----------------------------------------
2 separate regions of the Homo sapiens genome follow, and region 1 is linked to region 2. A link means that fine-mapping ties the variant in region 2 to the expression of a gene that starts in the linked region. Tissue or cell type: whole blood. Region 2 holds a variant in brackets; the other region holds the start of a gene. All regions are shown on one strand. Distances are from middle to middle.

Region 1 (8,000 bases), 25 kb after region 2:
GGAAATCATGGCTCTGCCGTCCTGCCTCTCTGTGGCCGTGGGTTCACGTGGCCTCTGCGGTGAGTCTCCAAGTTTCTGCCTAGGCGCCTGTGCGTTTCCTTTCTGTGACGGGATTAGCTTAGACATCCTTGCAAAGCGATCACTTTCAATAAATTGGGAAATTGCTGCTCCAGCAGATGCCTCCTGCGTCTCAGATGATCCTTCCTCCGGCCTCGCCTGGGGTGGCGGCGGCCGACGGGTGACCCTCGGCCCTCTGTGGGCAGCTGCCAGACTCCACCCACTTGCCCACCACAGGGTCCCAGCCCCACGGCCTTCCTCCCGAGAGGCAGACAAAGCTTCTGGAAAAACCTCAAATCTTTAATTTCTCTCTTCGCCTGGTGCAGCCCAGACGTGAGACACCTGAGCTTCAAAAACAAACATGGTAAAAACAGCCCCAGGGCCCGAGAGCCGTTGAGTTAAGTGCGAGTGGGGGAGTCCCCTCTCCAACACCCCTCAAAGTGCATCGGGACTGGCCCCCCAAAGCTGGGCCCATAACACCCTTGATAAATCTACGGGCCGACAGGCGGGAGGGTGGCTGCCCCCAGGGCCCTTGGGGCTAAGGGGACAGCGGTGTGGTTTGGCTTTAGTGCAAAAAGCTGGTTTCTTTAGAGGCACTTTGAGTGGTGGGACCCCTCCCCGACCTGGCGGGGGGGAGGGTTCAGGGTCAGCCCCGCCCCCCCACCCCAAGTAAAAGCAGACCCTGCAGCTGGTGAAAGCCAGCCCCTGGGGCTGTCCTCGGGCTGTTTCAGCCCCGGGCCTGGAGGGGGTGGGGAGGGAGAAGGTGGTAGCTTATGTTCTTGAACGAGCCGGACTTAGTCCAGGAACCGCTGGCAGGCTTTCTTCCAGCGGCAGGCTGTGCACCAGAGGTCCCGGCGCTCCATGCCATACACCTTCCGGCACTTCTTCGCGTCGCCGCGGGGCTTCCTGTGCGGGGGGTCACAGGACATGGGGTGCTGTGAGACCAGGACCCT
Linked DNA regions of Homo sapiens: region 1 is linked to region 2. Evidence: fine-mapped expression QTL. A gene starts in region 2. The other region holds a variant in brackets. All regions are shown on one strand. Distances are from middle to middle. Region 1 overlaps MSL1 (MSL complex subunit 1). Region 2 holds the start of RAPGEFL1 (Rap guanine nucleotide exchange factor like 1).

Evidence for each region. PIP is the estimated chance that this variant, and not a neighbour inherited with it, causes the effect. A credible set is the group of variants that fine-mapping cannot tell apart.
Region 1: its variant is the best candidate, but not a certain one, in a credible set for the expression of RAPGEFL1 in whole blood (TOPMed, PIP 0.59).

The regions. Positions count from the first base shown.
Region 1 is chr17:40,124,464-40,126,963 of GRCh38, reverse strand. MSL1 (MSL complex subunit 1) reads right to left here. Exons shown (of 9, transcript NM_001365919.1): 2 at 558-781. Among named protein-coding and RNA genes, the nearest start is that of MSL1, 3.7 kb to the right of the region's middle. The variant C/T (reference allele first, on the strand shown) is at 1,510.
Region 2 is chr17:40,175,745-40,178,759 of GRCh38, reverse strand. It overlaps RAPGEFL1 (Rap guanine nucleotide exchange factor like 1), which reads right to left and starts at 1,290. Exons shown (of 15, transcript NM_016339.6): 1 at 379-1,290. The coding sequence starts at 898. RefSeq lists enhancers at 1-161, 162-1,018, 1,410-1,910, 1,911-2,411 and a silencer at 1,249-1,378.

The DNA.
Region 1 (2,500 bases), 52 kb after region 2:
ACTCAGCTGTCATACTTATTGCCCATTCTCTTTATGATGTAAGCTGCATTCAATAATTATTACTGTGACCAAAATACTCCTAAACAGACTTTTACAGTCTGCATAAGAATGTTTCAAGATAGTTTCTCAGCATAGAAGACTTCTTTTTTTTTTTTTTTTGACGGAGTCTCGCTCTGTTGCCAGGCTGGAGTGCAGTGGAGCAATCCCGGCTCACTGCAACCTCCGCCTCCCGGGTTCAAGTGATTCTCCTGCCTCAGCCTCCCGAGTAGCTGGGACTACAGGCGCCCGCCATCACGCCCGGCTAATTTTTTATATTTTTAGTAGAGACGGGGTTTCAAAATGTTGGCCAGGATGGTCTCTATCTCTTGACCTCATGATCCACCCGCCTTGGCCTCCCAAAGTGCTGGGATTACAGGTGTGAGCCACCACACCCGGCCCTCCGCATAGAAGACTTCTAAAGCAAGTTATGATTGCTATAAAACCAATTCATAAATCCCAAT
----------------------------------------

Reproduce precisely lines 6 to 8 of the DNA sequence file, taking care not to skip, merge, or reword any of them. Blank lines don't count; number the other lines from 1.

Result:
Region 1: its variant is the best candidate, but not a certain one, in a credible set for the expression of RAPGEFL1 in whole blood (TOPMed, PIP 0.59).

The regions. Positions count from the first base shown.
Region 1 is chr17:40,124,464-40,126,963 of GRCh38, reverse strand. MSL1 (MSL complex subunit 1) reads right to left here. Exons shown (of 9, transcript NM_001365919.1): 2 at 558-781. Among named protein-coding and RNA genes, the nearest start is that of MSL1, 3.7 kb to the right of the region's middle. The variant C/T (reference allele first, on the strand shown) is at 1,510.